Layered lighting is a simple solution to this. Using a combination of floor, wall and ceiling lamps you can atmospherically brighten up these dark corners.

Make sure you are also using feature lighting to place the main focal areas of your room (such as the sofa) in an attractive light. The aim here is to banish dark spaces, but not over-emphasise the corners of your room.

6. Create a cosy reading area

Large living rooms, where space is not in short supply, can be used to create separate areas for different activities.

It’s not always necessary to screen these areas off – although dividers can be an attractive option – as you can give the area its own identity using carefully chosen furniture and, perhaps, a different wall colour or wallpaper.

Reading rooms are an obvious choice – use a bookcase, a couple of comfy armchairs, a rug to mark out the space and a small, round coffee table for your favourite books and a drink to help wash them down.

7. Bookshelves are not just for books

Sofa and armchair with bookshelves and artwork in background

Empty walls cry out to be shelved. It’s a great way to add visual interest and personality to an empty space.

Alcoves, in particular, offer an attractive option for storage in your living room. But, do bear in mind that you don’t have to be a bibliophile to have bookshelves. 

Your shelving can be filled with plants, ornaments, magazines, family photos, awards and any trinkets you have collected in your journey through life or your travels around the world.

8. Get down to business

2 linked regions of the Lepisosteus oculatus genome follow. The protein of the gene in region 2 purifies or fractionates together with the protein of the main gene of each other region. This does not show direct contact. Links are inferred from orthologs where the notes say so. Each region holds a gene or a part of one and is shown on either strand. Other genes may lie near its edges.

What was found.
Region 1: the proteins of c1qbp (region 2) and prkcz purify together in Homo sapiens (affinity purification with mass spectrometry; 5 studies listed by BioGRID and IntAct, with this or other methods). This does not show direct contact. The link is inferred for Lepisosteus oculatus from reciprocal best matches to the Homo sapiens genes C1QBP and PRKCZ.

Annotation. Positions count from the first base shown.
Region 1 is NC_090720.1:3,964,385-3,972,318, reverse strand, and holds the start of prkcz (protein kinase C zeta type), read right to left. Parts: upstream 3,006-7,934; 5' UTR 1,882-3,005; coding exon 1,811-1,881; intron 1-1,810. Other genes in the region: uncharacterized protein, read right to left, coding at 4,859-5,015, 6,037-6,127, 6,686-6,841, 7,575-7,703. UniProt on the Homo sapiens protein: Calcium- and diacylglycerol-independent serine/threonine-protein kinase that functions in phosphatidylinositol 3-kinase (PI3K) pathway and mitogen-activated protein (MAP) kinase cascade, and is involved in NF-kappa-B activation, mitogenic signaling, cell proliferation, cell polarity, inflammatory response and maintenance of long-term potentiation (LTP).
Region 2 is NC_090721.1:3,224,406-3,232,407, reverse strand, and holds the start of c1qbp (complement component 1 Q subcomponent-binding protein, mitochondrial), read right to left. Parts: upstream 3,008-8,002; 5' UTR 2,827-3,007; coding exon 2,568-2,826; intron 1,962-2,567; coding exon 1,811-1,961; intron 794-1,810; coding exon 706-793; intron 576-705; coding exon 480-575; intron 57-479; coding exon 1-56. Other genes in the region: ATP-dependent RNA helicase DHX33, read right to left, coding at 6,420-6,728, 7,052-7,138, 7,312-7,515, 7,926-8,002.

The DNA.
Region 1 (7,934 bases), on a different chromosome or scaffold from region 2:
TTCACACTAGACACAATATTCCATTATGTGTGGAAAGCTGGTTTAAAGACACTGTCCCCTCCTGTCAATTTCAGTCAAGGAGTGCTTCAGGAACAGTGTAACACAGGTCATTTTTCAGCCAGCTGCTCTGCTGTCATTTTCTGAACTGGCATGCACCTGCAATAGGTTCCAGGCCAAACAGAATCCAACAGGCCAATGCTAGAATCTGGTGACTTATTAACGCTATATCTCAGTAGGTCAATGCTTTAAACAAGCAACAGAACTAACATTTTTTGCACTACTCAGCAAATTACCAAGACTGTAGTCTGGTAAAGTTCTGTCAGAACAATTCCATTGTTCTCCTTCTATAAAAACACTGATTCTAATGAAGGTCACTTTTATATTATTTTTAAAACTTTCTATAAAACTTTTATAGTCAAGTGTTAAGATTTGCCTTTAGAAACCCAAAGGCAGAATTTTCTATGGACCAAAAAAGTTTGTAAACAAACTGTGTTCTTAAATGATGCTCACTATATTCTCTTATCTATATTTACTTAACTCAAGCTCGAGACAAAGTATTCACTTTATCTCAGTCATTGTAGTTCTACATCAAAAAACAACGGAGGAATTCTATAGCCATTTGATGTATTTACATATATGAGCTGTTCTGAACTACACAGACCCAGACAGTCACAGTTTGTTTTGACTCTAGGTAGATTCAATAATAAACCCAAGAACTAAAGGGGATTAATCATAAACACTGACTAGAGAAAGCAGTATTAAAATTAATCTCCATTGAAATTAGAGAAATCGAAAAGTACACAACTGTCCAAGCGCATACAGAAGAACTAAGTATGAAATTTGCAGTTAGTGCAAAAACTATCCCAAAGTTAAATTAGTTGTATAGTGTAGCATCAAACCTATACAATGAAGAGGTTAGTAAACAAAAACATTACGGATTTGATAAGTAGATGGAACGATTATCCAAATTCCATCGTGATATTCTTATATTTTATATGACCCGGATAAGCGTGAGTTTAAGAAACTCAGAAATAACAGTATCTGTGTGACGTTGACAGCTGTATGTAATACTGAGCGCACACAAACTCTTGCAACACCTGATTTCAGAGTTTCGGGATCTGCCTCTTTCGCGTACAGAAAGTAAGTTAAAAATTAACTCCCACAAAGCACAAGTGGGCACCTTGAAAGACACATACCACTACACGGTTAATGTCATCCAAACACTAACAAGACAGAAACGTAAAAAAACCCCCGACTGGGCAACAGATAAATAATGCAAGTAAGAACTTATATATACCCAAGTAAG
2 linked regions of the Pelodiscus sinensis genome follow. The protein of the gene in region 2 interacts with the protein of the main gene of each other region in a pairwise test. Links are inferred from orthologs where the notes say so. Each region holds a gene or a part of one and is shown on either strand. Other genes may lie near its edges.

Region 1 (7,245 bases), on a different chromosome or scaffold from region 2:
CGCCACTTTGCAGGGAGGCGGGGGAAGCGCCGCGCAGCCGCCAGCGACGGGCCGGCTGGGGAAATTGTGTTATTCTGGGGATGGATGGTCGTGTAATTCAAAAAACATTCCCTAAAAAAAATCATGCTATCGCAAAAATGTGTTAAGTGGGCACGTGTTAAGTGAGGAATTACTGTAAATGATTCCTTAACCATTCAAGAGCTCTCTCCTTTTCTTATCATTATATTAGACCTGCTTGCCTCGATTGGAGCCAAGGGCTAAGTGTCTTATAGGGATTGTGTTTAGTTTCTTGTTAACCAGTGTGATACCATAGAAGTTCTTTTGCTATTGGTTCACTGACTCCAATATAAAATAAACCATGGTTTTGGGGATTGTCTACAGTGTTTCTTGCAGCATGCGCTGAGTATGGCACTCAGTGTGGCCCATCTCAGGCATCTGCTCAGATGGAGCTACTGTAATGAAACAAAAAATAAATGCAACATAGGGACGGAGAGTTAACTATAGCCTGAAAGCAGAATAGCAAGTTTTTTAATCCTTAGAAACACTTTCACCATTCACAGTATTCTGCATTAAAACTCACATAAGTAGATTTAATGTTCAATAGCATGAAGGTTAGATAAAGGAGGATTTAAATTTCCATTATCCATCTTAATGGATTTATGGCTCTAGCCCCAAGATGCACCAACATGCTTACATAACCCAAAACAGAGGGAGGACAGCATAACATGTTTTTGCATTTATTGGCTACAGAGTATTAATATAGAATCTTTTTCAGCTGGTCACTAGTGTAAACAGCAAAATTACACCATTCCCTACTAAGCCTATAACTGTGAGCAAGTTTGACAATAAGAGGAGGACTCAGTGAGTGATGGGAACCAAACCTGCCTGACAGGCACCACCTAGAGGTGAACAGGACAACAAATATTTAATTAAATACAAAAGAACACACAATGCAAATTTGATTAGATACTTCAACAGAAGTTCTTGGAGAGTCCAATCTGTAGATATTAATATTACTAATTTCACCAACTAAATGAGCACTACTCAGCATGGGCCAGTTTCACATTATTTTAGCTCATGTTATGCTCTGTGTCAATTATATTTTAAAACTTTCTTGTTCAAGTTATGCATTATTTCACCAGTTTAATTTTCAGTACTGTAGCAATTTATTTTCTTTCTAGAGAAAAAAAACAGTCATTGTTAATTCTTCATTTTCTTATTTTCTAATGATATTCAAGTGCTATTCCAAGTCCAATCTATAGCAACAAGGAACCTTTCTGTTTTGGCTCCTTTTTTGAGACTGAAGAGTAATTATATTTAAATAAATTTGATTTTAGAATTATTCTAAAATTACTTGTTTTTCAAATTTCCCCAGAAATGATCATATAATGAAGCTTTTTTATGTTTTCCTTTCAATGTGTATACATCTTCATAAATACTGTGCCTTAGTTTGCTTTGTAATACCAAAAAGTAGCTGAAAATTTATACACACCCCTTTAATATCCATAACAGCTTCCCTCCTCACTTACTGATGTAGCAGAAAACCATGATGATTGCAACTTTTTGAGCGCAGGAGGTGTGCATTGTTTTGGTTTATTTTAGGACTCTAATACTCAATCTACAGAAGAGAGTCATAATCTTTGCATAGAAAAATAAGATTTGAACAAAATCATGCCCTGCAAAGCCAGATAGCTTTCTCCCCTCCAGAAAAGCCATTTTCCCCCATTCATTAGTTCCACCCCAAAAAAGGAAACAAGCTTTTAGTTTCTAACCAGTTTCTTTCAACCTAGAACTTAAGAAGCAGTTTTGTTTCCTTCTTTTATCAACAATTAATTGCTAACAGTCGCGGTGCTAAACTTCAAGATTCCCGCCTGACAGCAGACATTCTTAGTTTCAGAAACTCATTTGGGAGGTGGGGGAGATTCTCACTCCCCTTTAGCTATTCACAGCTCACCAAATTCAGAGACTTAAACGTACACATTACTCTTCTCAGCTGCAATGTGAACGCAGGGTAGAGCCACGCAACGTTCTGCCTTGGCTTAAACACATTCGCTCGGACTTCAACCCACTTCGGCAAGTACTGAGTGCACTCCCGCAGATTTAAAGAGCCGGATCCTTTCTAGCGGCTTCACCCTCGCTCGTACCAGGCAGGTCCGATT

Another ‘room-within-a room’ idea is to create a home office for when you are working from home or for the kids to knuckle down and get that homework finished. 

Alcoves, again, can be an ideal space for a floating desk with shelves above, but any wall can take a thin table and chairs. If your workspace is situated close to your sofa why not use matching stools to tie the room together?

9. Tread softly

Area rugs are great at demarcating sections of the room and adding visual interest, especially when your living room has wooden floors. 

You can easily fill up the empty space on the floor by adding a couple of matching rugs. Just make sure you use an anti-slip rug underlay so that everyone can tread softly and tread safely.

10. Knock it back a tone or two

We all know that lighter colours can help to open out an enclosed space, but we also quickly forget that darker colours on the walls and ceiling can help close-in the impersonality of a large space. 

For large living rooms, painting the walls and ceiling in darker tones will make the room feel snugger and will give the illusion that the ceiling is not so high. 

11. Surround the surround-sound TV

Wall-mounted TVs can look fairly stark, but they can be drawn into your overall decorative scheme if you ‘frame’ them with shelving.

This offers you more storage as well as subtly blending your TV into the room as a whole.

Decorate the dead spaces in your living room

Brown sofa with potted plant against wall

They say that nature abhors a vacuum. And, in many ways, so do homeowners.

Those solitary-looking empty spaces niggle away at us as we sit in our living rooms.

Hopefully you’ll find inspiration here to fill these dead spaces with something that adds real value as well as banishes spaces that are bereft of life.

Looking for a stylish three-seater sofa bed to create a centrepiece for your room or considering a super-comfy modular sofa that you can arrange to provide the best fit? 

Have a look and see what a Swyft sofa would look like in your home today.

Armchairs Corner Sofas